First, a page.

Traditionally, men have proposed to women when it comes to marriage. There are a number of reasons for this, one of which is that a woman might appear desperate or too aggressive if they were the ones who proposed. The first legend of a woman having the option to propose is from the fifth century, when the patron saint of Ireland, St. Patrick, granted permission to single women who had shy suitors to propose marriage. It’s thought that St. Brigid of Kildare requested that this tradition happen every leap year.

There’s another tradition that says Queen Margaret put a law on the books requiring a man to pay a fine if he turned the lady down, typically in the form of a pair of gloves, a flower and one pound. However, it’s unlikely that Queen Margaret actually did put the law into motion, because she was only five at the time the said law went into effect.

In Finland, the custom is that the man buys the woman fabrics for a skirt. In the 17th century, it is thought that women would wear a scarlet petticoat if they were going to take advantage of leap year and propose. This gave the potential groom fair warning.

Popular Culture

These traditions are most likely the precursor to Sadie Hawkins Day, which is the United States’ folk tradition celebrated on the first Saturday after November 9th. It’s a gender role reversal day when women and girls take the initiative to invite men on a date or even to propose marriage. Feminists of today believe the holiday is outdated, but some actually say that the tradition can empower women.

In 2010, Amy Adams starred in “Leap Year,” a movie that relates to the tradition of leap year. The character, Anna, follows her boyfriend to Dublin to propose on February 29. Through twists and turns, Anna is of course foiled, travels throughout Ireland and must face the truth about her relationship. It’s a fun and interesting movie.

Leap Year Traditions

In Greece, it’s considered unlucky to get married during the leap year. That must be rough on the wedding industry, because at least 20 percent of couples will avoid getting married during a leap year. In Greek culture, it’s also considered bad luck to start anything new during the leap year, whether it be baptizing a child, starting a business, or taking off on a journey. According to superstition, a marriage or engagement that begins in a leap year will undoubtedly end in a tragedy, such as divorce or death.

In Ukraine, the saint for February 29 is Cassian, who is said to have brought sickness to animals and people with a single gaze. According to legend, Cassian once refused to help a peasant get his cart out of the mud, which prompted God to limit Cassian to one saint’s day every four years. Ukrainians protect their animals and their families by staying inside on February 29. They also won’t marry on the day. 

In Today’s Culture

Many people wonder if women really need a special day or year to propose to their partner. There have been some interesting proposals that have reached fame on the television and radio. Women just get tired of waiting for their partner to take the first step. Depending on what your cultural background is, this will ultimately determine whether you feel comfortable taking the step toward marriage during a leap year.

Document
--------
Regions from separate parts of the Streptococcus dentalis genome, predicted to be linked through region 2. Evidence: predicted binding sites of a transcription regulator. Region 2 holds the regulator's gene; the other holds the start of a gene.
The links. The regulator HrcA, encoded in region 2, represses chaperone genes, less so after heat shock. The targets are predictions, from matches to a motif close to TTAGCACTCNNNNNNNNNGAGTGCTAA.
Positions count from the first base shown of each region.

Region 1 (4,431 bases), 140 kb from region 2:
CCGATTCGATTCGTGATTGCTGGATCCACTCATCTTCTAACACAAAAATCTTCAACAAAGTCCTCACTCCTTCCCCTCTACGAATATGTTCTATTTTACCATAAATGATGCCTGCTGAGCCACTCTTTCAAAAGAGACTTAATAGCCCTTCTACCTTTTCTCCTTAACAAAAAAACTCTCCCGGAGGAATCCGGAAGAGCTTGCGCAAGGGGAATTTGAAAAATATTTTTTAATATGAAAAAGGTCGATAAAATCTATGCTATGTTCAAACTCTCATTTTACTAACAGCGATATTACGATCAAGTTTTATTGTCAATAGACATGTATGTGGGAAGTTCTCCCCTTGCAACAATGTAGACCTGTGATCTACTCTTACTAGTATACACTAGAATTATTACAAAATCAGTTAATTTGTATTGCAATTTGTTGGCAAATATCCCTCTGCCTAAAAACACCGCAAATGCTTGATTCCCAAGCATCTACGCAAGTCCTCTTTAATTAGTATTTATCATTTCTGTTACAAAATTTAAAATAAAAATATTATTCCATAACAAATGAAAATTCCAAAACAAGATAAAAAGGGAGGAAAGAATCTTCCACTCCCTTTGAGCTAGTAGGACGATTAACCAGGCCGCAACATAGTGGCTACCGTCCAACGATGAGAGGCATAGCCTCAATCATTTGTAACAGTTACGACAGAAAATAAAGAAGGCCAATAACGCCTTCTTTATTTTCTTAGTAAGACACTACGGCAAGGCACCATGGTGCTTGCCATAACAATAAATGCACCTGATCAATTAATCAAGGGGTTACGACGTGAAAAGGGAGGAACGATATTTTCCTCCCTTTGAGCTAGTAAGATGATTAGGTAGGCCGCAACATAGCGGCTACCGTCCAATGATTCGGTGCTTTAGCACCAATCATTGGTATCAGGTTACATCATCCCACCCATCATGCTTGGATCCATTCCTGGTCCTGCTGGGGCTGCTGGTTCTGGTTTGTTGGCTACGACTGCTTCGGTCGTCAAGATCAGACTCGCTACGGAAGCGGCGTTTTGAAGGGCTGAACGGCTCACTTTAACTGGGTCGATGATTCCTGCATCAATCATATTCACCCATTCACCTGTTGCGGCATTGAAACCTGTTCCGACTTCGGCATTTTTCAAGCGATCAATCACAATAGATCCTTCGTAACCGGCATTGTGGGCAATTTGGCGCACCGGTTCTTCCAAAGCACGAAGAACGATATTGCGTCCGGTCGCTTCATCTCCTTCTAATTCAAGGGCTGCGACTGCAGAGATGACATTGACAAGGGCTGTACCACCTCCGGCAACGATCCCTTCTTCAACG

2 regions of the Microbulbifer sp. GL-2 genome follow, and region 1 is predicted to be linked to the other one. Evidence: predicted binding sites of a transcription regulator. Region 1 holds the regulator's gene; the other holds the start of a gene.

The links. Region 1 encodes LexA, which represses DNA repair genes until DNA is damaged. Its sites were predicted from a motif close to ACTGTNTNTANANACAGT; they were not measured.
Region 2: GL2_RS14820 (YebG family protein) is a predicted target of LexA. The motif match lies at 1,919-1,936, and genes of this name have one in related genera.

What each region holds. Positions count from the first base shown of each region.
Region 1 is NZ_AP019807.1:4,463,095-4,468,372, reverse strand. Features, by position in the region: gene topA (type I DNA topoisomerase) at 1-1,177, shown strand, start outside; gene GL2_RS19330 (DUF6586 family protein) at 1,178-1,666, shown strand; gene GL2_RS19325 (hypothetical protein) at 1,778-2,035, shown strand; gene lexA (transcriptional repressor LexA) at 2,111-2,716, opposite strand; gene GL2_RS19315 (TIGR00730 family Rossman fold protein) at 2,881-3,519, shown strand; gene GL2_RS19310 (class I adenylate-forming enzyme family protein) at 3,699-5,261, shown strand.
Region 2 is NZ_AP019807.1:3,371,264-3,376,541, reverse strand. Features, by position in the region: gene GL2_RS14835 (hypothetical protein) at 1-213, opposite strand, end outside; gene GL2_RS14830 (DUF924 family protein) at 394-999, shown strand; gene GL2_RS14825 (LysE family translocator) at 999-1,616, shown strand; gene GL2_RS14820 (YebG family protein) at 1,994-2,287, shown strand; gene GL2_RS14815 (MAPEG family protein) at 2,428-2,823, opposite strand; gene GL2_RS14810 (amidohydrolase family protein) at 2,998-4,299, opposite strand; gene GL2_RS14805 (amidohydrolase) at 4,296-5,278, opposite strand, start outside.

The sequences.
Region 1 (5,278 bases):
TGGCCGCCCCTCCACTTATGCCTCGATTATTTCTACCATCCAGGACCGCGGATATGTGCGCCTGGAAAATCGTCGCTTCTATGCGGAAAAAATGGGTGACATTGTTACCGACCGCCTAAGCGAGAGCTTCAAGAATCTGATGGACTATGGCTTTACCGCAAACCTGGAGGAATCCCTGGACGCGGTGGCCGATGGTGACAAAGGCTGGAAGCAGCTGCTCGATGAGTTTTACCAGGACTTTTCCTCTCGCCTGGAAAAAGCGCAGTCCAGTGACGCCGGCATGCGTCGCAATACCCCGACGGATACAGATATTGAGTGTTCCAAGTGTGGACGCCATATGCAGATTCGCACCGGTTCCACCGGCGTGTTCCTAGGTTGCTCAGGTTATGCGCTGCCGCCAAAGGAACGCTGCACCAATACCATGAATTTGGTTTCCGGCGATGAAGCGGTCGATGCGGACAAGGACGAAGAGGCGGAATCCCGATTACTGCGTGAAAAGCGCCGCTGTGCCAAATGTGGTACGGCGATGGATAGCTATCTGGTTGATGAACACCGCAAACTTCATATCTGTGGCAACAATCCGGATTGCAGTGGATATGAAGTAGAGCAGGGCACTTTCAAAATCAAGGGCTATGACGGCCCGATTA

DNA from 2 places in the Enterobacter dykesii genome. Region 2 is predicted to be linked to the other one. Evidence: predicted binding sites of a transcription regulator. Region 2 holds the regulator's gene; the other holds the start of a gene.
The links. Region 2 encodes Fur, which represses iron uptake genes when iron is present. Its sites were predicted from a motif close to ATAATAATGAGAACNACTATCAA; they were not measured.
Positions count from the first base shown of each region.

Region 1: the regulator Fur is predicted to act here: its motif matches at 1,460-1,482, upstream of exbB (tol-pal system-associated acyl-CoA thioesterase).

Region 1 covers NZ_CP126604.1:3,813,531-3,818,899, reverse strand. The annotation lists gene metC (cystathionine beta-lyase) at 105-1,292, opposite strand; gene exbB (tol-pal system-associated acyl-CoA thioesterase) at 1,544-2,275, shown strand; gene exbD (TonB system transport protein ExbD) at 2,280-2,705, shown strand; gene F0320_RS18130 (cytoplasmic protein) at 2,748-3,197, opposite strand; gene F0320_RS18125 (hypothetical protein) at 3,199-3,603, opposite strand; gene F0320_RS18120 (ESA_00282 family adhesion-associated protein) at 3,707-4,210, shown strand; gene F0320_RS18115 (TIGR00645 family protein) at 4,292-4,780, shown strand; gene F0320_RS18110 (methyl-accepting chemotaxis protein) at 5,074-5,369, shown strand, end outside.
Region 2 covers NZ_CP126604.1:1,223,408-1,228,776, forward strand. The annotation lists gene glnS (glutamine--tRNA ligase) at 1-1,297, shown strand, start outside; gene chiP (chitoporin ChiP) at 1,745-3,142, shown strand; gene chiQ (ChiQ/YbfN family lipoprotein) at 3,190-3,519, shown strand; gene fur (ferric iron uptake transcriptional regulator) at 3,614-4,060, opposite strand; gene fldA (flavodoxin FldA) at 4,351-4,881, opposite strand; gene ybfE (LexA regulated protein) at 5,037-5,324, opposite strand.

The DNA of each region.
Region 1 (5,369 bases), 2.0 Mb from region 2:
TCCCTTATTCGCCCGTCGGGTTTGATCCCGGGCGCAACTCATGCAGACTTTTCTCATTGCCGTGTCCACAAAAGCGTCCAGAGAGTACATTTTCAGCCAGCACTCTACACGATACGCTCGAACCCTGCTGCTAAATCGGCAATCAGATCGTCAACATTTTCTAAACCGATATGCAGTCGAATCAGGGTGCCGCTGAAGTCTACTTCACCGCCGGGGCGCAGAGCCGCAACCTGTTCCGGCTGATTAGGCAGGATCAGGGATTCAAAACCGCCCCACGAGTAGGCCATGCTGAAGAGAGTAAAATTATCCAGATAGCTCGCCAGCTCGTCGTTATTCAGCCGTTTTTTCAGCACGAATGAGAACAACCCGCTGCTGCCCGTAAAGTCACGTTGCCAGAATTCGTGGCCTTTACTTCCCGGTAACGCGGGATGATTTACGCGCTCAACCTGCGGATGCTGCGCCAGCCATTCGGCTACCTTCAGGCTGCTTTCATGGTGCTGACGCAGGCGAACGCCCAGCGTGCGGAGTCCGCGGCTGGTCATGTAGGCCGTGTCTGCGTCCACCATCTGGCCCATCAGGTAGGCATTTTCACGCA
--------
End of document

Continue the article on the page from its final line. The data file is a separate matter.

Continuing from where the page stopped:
One Deluge or Many? Examining Cultural Flood Stories

Did a great flood once cover our entire planet? Some creationists apply literal interpretations to the Genesis flood story. They point to various geological features and deluge myths all over the world as evidence backing their assertions. The scientific community at large dismisses these claims, but why do so many flood stories exist? Both science and folklore may hold the answers to this question.

Flood Myths Around the World

Professor David R. Montgomery quickly mentions some deluge myths in an article for The Conversation. Tales from cultures around the Pacific Ocean describe catastrophic flooding from huge waves that suddenly rise from the sea. The Mapuche people of Chile tell of a tsunami caused by two giant snakes battling to see who could raise the waters higher. Yet stories in other parts of the world have slightly different details. Scandinavian myths depict Odin and his brothers slaying the frost giant Ymir, which unleashes a great flood upon the land. Time writer Ishaan Tharoor discusses Gilgamesh’s famous flood narrative, which may predate the Genesis version. In both tales, the deluge results from immense thunderstorms with lots of rain.

Most myths depict massive flooding that threatens humanity’s extinction. One notable exception, known as “Great Yu controls the waters,” comes from Chinese folklore. Repeated flooding impacted China’s lowlands for over two generations, forcing people from their homes. After years of failed attempts by his father Gun, Yu solves the problem by creating multiple channels that carry floodwaters to the sea. Thanks to his success, Yu becomes China’s emperor and founds its first dynasty.